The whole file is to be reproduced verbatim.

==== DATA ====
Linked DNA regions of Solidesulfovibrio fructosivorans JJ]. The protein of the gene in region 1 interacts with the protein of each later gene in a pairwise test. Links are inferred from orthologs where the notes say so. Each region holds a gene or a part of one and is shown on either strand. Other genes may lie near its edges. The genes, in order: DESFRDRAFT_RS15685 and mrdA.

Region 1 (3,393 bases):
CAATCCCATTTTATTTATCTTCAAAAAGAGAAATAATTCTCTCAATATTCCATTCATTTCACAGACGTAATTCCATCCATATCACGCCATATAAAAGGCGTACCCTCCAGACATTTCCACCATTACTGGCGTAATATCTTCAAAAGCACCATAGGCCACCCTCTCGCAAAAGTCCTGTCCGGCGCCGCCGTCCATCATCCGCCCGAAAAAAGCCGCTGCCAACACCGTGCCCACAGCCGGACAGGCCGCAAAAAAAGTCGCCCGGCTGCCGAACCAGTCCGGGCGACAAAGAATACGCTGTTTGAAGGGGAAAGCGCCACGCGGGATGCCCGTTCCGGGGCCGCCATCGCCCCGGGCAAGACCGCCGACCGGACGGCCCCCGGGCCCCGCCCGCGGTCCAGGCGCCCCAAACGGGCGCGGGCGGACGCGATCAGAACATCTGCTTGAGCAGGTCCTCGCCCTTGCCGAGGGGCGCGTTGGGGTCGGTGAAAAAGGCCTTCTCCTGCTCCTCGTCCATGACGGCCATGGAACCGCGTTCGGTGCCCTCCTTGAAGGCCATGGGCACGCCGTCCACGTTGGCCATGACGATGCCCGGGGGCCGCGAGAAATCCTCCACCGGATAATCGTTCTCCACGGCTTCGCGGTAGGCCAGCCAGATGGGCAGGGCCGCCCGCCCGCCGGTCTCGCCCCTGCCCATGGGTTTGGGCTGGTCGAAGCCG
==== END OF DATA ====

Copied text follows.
Linked DNA regions of Solidesulfovibrio fructosivorans JJ]. The protein of the gene in region 1 interacts with the protein of each later gene in a pairwise test. Links are inferred from orthologs where the notes say so. Each region holds a gene or a part of one and is shown on either strand. Other genes may lie near its edges. The genes, in order: DESFRDRAFT_RS15685 and mrdA.

Region 1 (3,393 bases):
CAATCCCATTTTATTTATCTTCAAAAAGAGAAATAATTCTCTCAATATTCCATTCATTTCACAGACGTAATTCCATCCATATCACGCCATATAAAAGGCGTACCCTCCAGACATTTCCACCATTACTGGCGTAATATCTTCAAAAGCACCATAGGCCACCCTCTCGCAAAAGTCCTGTCCGGCGCCGCCGTCCATCATCCGCCCGAAAAAAGCCGCTGCCAACACCGTGCCCACAGCCGGACAGGCCGCAAAAAAAGTCGCCCGGCTGCCGAACCAGTCCGGGCGACAAAGAATACGCTGTTTGAAGGGGAAAGCGCCACGCGGGATGCCCGTTCCGGGGCCGCCATCGCCCCGGGCAAGACCGCCGACCGGACGGCCCCCGGGCCCCGCCCGCGGTCCAGGCGCCCCAAACGGGCGCGGGCGGACGCGATCAGAACATCTGCTTGAGCAGGTCCTCGCCCTTGCCGAGGGGCGCGTTGGGGTCGGTGAAAAAGGCCTTCTCCTGCTCCTCGTCCATGACGGCCATGGAACCGCGTTCGGTGCCCTCCTTGAAGGCCATGGGCACGCCGTCCACGTTGGCCATGACGATGCCCGGGGGCCGCGAGAAATCCTCCACCGGATAATCGTTCTCCACGGCTTCGCGGTAGGCCAGCCAGATGGGCAGGGCCGCCCGCCCGCCGGTCTCGCCCCTGCCCATGGGTTTGGGCTGGTCGAAGCCG